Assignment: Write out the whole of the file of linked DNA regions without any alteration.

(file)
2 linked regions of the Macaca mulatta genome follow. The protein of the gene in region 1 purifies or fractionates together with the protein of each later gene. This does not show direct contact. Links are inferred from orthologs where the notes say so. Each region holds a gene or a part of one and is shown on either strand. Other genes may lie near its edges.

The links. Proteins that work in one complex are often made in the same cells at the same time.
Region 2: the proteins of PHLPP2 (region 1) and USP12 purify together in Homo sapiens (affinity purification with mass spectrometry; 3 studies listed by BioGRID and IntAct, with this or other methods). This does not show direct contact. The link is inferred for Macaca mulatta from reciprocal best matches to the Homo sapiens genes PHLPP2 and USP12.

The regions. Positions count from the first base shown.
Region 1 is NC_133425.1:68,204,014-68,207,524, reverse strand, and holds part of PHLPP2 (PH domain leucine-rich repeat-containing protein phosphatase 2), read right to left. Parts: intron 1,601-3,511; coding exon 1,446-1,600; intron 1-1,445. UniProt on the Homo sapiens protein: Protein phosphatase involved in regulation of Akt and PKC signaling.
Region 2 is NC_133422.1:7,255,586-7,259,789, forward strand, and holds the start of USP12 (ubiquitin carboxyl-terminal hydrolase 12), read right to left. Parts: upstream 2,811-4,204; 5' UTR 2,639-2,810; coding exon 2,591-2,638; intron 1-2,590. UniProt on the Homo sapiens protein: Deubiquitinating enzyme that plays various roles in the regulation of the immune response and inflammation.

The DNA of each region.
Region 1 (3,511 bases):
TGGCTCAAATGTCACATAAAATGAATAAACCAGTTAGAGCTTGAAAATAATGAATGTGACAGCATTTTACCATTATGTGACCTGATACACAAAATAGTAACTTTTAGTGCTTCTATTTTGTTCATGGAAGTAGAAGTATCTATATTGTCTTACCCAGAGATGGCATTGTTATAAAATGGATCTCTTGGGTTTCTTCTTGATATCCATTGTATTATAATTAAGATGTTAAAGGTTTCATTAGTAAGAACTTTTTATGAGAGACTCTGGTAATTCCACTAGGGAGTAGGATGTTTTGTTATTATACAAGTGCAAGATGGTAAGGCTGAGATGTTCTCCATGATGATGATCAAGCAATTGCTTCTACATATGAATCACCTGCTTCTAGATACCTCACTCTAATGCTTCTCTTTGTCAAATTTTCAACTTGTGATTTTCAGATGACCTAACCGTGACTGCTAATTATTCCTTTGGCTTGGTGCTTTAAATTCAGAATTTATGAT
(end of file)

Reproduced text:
2 linked regions of the Macaca mulatta genome follow. The protein of the gene in region 1 purifies or fractionates together with the protein of each later gene. This does not show direct contact. Links are inferred from orthologs where the notes say so. Each region holds a gene or a part of one and is shown on either strand. Other genes may lie near its edges.

The links. Proteins that work in one complex are often made in the same cells at the same time.
Region 2: the proteins of PHLPP2 (region 1) and USP12 purify together in Homo sapiens (affinity purification with mass spectrometry; 3 studies listed by BioGRID and IntAct, with this or other methods). This does not show direct contact. The link is inferred for Macaca mulatta from reciprocal best matches to the Homo sapiens genes PHLPP2 and USP12.

The regions. Positions count from the first base shown.
Region 1 is NC_133425.1:68,204,014-68,207,524, reverse strand, and holds part of PHLPP2 (PH domain leucine-rich repeat-containing protein phosphatase 2), read right to left. Parts: intron 1,601-3,511; coding exon 1,446-1,600; intron 1-1,445. UniProt on the Homo sapiens protein: Protein phosphatase involved in regulation of Akt and PKC signaling.
Region 2 is NC_133422.1:7,255,586-7,259,789, forward strand, and holds the start of USP12 (ubiquitin carboxyl-terminal hydrolase 12), read right to left. Parts: upstream 2,811-4,204; 5' UTR 2,639-2,810; coding exon 2,591-2,638; intron 1-2,590. UniProt on the Homo sapiens protein: Deubiquitinating enzyme that plays various roles in the regulation of the immune response and inflammation.

The DNA of each region.
Region 1 (3,511 bases):
TGGCTCAAATGTCACATAAAATGAATAAACCAGTTAGAGCTTGAAAATAATGAATGTGACAGCATTTTACCATTATGTGACCTGATACACAAAATAGTAACTTTTAGTGCTTCTATTTTGTTCATGGAAGTAGAAGTATCTATATTGTCTTACCCAGAGATGGCATTGTTATAAAATGGATCTCTTGGGTTTCTTCTTGATATCCATTGTATTATAATTAAGATGTTAAAGGTTTCATTAGTAAGAACTTTTTATGAGAGACTCTGGTAATTCCACTAGGGAGTAGGATGTTTTGTTATTATACAAGTGCAAGATGGTAAGGCTGAGATGTTCTCCATGATGATGATCAAGCAATTGCTTCTACATATGAATCACCTGCTTCTAGATACCTCACTCTAATGCTTCTCTTTGTCAAATTTTCAACTTGTGATTTTCAGATGACCTAACCGTGACTGCTAATTATTCCTTTGGCTTGGTGCTTTAAATTCAGAATTTATGAT